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Abstract

Asperger syndrome is one of the Autism Spectrum Disorders (ASD's), characterized by significant difficulties in social interaction and nonverbal communication, alongside restricted and repetitive patterns of behavior and interests. ASD's have a strong and complex genetic basis that cannot be distinguished by the clinical presentation. A South African family with an affected father and three affected sons all with characteristics of Asperger syndrome including repetitive routine physical gestures and Sensory Processing Disorder was studied for the possible identification of the responsible genetic factor(s). Due to the significant proof of heritability and the extreme heterogeneity of Asperger syndrome, next generation sequencing was performed on all members of this family to extrapolate monoallelic variations in the affected father that have been inherited by all three of the affected sons probably through an autosomal dominant pattern of inheritance. These variations, validated by Sanger sequencing, were analyzed, prioritizing significant changes in the encoded protein. Variants that segregate with the affected individuals include one deletion in C17orf80, an unidentified protein expressed in the brain, (c.1745_1748delGTAA), three missense mutations that change highly conserved amino acids in PARK2, which codes for a component of a multiprotein E3 ubiquitin ligase complex that targets proteins for degradation also known to cause juvenile Parkinson disease (c.110 C>T, p.Pro37Leu), FAT1, member of a large cadherin family required for cell-cell association and actin organization, (c.2563 C>A p.Gly855Arg), and OR4C6, an olfactory receptor protein coding gene, (c.293 A>C p.Gln98Pro) and one nonsense mutation introducing a premature stop codon in HYAL4, a hyaluronidase that intracellularly degrades hyaluronan, one of the major glycosaminoglycans in the extracellular matrix (c.628 C>T p.Arg210STOP). The direct link of these previously reported variants to Asperger syndrome is yet unknown, however some of these genes such as PARK2, HYAL4 and FAT1 have previously been reported to be in involved in brain function and development, indicating a possible role in the onset of Asperger syndrome.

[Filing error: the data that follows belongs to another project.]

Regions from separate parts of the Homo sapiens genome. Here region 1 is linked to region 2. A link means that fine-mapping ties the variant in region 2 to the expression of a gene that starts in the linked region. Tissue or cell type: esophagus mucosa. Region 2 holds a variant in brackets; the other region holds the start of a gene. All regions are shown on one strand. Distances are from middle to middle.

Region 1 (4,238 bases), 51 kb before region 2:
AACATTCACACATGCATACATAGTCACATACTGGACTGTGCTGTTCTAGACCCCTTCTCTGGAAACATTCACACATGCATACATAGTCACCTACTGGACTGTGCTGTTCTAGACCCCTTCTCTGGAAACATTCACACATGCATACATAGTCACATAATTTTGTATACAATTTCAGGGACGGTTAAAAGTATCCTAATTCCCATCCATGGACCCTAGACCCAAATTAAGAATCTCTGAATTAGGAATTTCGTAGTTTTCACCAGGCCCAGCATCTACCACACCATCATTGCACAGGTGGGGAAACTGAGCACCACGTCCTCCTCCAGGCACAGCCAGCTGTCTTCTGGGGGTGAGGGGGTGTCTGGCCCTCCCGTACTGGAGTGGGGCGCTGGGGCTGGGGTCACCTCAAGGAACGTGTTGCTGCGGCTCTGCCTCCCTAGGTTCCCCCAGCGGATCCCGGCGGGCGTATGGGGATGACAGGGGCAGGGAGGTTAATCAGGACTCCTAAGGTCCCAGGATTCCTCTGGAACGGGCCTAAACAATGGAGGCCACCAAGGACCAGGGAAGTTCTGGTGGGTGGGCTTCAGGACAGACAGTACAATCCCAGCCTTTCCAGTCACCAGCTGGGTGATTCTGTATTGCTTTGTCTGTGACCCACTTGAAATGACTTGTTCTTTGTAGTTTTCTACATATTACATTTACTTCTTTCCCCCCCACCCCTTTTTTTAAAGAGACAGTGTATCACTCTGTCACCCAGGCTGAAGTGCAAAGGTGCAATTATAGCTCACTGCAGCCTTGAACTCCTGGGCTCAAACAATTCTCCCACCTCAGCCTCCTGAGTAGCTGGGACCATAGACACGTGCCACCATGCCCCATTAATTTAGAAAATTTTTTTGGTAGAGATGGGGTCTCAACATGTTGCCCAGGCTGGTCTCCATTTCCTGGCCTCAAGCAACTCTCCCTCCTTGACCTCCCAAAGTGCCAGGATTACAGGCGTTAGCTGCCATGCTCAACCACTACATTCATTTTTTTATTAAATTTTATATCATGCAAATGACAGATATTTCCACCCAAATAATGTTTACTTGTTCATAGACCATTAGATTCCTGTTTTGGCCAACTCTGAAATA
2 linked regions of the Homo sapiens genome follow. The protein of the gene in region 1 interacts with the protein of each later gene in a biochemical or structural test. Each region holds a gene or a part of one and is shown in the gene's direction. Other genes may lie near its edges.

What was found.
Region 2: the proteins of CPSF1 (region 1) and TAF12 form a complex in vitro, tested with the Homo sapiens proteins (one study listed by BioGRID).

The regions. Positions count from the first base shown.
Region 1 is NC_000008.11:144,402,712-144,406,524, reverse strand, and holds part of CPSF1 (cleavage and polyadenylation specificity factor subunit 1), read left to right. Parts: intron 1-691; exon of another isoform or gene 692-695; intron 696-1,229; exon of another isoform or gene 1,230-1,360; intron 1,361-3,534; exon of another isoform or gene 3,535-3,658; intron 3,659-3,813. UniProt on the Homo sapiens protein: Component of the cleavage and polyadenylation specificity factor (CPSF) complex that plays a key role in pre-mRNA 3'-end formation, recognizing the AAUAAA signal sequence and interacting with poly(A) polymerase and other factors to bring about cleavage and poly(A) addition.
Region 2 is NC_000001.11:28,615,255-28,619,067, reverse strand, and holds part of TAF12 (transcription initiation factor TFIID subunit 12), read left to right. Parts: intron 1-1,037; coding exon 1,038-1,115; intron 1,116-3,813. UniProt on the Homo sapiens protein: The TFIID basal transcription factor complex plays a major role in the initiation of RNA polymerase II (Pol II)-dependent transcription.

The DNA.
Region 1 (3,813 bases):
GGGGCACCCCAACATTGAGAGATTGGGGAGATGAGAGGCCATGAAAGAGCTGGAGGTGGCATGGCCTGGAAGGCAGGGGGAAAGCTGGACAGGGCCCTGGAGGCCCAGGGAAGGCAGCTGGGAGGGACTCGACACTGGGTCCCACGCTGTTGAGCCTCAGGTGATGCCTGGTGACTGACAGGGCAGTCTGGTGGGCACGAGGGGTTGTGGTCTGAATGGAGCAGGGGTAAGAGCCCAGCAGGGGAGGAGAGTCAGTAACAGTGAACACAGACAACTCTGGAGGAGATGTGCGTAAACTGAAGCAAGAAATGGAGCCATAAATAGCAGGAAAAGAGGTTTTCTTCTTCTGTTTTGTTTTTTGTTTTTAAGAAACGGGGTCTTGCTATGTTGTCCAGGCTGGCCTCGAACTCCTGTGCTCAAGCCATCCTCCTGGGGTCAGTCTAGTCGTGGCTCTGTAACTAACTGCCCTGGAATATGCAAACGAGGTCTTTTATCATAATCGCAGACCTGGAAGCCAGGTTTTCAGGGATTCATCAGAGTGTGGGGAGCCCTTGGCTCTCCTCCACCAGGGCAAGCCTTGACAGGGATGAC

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/content/papers/10.5339/qfarf.2013.BIOP-0137
2013-11-20
2019-11-13
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http://instance.metastore.ingenta.com/content/papers/10.5339/qfarf.2013.BIOP-0137
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